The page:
In Darfur Wood-gathering Women Walk Through a Minefield of Rape
The women rise early, venture out from their camps and forage for wood to build fires to cook food for their families. They are slow-moving targets, perhaps the most vulnerable victims of violence in the deadly Darfur region of Sudan.
“In the light of the morning, the horizon is just full of women carrying wood,” said Richard Brennan, M.D., director of health programs for the International Rescue Committee. “Many are being raped by soldiers and beaten. They are being forced to take the wood to the soldiers.”
Brennan has been touring the regions where an estimated 1.2 million black Africans have been uprooted by Arab militias. The plight of the wood gatherers in the displaced-persons camps has become one of the most intractable problems of the war.
The UN’s World Food Program is seeking money for alternative fuels, such as kerosene and coal, to keep droves of women from venturing outside the camps. But the sale of firewood collected by the women also is one of the few sources of income. Fuel donations could damage that market. Competition for firewood is also a sore point between the displaced and host populations.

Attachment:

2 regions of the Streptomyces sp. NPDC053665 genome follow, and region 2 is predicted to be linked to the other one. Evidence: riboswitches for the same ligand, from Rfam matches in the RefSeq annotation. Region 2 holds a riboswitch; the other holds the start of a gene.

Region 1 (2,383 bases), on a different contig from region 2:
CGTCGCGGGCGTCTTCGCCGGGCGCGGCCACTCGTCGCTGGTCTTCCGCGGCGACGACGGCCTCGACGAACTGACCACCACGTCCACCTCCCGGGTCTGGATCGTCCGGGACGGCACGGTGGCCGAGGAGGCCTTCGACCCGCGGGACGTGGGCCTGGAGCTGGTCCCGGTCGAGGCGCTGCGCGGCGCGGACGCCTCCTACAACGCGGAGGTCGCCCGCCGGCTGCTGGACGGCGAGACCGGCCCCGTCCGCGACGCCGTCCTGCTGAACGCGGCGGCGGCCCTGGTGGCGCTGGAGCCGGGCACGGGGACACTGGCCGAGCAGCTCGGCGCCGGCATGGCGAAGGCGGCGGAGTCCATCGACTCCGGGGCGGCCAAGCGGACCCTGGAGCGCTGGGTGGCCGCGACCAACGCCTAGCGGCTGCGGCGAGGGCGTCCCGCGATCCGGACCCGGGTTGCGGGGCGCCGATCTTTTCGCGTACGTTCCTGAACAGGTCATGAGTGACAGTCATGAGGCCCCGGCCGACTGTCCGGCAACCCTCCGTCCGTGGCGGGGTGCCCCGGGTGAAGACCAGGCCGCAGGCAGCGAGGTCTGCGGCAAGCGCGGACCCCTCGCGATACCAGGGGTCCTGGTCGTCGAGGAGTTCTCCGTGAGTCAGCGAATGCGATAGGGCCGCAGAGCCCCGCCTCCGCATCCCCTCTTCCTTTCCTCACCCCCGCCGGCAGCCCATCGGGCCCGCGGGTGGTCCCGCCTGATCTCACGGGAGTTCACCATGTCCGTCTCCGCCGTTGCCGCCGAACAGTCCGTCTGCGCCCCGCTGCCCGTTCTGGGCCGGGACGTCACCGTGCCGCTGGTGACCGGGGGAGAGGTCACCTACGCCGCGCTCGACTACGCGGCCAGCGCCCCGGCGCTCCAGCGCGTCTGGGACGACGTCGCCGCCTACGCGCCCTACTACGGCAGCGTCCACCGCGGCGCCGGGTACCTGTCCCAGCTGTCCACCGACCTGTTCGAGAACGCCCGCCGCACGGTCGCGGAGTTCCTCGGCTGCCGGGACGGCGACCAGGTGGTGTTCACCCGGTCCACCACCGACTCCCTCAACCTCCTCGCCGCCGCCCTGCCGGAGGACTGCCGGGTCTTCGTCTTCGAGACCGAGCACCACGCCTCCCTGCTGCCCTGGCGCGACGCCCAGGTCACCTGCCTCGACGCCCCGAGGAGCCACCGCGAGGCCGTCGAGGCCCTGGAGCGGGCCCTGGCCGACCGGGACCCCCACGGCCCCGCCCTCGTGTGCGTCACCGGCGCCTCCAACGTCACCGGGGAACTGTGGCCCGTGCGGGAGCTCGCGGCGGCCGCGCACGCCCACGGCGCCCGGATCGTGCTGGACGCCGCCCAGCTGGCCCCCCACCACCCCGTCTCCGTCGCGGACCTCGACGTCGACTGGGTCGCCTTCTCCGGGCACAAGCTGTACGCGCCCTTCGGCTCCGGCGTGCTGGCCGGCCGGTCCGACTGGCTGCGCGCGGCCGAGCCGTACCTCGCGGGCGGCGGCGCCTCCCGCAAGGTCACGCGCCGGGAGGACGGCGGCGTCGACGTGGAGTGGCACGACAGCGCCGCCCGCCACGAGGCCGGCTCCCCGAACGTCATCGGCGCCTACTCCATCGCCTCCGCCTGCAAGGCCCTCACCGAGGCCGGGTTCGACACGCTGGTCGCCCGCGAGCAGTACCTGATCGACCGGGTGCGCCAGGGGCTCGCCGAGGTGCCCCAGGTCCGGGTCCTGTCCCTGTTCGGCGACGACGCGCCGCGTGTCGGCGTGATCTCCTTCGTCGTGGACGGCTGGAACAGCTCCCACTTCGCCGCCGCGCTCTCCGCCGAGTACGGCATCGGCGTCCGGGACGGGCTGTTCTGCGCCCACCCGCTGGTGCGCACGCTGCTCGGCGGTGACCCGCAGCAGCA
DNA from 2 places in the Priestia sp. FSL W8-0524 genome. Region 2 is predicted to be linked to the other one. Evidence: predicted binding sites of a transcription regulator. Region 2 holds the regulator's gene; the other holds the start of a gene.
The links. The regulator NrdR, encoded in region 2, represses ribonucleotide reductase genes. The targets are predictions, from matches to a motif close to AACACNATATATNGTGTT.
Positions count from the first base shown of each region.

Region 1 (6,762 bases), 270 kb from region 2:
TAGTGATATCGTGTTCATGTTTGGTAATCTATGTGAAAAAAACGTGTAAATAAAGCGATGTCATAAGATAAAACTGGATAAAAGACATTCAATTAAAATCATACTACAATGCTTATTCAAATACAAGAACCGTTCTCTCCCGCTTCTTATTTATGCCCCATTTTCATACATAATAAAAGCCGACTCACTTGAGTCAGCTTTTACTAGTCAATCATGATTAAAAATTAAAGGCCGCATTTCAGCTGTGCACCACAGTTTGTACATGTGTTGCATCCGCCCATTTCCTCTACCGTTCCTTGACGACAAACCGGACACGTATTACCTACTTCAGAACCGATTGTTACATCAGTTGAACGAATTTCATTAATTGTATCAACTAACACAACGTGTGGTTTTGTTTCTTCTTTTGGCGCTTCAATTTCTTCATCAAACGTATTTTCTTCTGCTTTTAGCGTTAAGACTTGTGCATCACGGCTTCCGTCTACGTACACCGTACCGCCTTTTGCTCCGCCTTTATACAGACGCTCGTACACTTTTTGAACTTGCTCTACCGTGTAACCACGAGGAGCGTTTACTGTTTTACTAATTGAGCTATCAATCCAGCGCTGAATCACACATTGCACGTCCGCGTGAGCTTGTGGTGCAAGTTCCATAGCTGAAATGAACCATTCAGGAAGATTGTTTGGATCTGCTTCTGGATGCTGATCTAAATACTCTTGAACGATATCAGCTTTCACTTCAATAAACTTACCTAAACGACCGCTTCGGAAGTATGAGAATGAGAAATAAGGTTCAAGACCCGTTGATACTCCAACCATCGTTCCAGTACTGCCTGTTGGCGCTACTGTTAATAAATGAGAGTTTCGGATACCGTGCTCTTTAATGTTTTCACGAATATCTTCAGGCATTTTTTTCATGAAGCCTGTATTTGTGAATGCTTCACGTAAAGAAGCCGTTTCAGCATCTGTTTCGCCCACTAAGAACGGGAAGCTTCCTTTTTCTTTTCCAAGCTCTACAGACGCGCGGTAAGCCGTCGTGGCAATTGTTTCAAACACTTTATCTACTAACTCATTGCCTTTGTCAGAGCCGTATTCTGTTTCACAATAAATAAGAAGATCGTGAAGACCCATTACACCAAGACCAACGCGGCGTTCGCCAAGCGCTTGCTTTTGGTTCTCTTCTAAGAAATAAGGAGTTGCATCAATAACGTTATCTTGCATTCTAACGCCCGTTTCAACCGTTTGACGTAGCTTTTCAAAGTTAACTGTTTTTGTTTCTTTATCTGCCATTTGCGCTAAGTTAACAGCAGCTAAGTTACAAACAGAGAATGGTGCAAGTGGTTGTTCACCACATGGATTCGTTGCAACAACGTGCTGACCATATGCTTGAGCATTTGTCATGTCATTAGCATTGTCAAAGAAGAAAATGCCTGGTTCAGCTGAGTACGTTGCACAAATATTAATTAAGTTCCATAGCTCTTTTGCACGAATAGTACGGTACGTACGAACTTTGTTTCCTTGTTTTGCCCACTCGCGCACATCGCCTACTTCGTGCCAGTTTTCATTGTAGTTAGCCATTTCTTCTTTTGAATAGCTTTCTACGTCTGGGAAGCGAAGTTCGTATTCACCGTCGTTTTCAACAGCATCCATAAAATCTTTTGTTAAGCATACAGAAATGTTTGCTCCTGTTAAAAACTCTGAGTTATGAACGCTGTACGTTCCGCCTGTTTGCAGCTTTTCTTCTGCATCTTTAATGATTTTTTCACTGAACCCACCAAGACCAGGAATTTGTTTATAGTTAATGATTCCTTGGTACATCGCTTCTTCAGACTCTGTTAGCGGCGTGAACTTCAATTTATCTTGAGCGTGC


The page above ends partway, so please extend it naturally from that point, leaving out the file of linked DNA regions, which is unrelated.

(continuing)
The IRC is dispatching a specialist in gender-based violence to the region to assist the rape survivors. Because they live in a society reluctant to acknowledge rape, the trauma and psycho-social aspects of their plight will be addressed as a health issue. And it is indeed a health issue — there have been reports of numerous pregnancies resulting from the rapes, along with self-administered abortions.
In addition, the IRC will also seek to implement measures that will improve the safety and security of women in the camps.
“There was a lot of rape. Women have been vulnerable to gender-based violence and continue to be so,” Brennan said. One victim he knew of was a 6-year-old girl; another, an older woman, found out she was pregnant after the Janjaweed militia raped her and killed her husband.